Having so many ARCs to read also means that I buy less books these days, to be honest. I already have so many waiting to be read on my Kindle, so my conscience wouldn’t let me rest if I went and bought some more, haha. I guess that’s good, in a way, because I get to save money. But I miss checking out books at the bookstore at the same time!

    • Mitchii G. says:

      That deadline is the pressure for me not really the reading the book aspect. For someone who is a moody reader, due date is my worst enemy! 😛

      I love strolling the bookstore even though I go out empty handed. xD

  5. Leah says:

    I don’t think ARCs have affected my spending habits at all. If anything, it’s done more to change my reading habits! As a goal for 2015 I’ve decided to get back into older titles and books I already own – ARCs and e-copies can put so much pressure on bloggers and sometimes I feel they’re all I read.

    One thing I’ve noticed is that, now that I’m paying more attention to publishers – especially imprints – I tend to gravitate to certain houses, whereas before blogging, I would read whatever sounding good. Not that I don’t do that still, but there’s a better chance I’ll end up loving a book if it’s from x publisher.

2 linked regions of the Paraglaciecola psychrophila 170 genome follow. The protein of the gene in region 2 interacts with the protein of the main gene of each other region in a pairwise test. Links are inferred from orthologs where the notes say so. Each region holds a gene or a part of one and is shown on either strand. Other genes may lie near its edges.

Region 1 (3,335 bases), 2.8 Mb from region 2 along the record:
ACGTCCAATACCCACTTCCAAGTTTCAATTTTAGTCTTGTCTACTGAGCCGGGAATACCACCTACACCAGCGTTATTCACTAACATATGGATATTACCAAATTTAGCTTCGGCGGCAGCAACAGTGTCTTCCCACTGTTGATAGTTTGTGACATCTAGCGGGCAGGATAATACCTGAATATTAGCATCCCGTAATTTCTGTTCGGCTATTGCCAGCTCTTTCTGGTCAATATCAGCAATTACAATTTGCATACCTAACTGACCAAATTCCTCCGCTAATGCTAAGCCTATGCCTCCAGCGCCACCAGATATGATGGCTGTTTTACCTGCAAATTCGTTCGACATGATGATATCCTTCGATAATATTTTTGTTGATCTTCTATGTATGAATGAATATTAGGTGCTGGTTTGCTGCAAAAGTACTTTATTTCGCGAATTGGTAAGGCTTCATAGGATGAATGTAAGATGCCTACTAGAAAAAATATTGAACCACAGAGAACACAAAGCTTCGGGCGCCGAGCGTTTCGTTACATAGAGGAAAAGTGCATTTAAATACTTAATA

• Mitchii G. says:

      Once review copies accumulated and we realize the responsibility, we become aware of the pressure it really has.

      I do too, not really a heavy point but knowing the publisher weighs something in my decision. 🙂

  6. Shannelle C. says:

    I wish I could be auto-approved like you! I get denied by Harper for everything.

    And as much as I wish I could buy all the books I loved as eARCs, I can’t. My mom’s strict on my book buying habits, but I will try to buy the books that I loved! I plan to buy The Summer of Chasing Mermaids, if I can.

    Another thing I love about eARCs is if I didn’t like it, there’s no waste on my part! I don’t have to deal with the agony of being in a bookstore and trying to figure out whether the book had enough great reviews or not.

  7. Mitchii G. says:

    Harper used to often reject me from the past. But I decided not to take the rejections by heart. But every time they approved me, I made sure I reviewed it on time. Maybe that was why they approved me. Harper is one of the nicest publishers out there. They answered my questions, even simple ones.

    Yeah, the part that you get to try it first makes me like ARCS.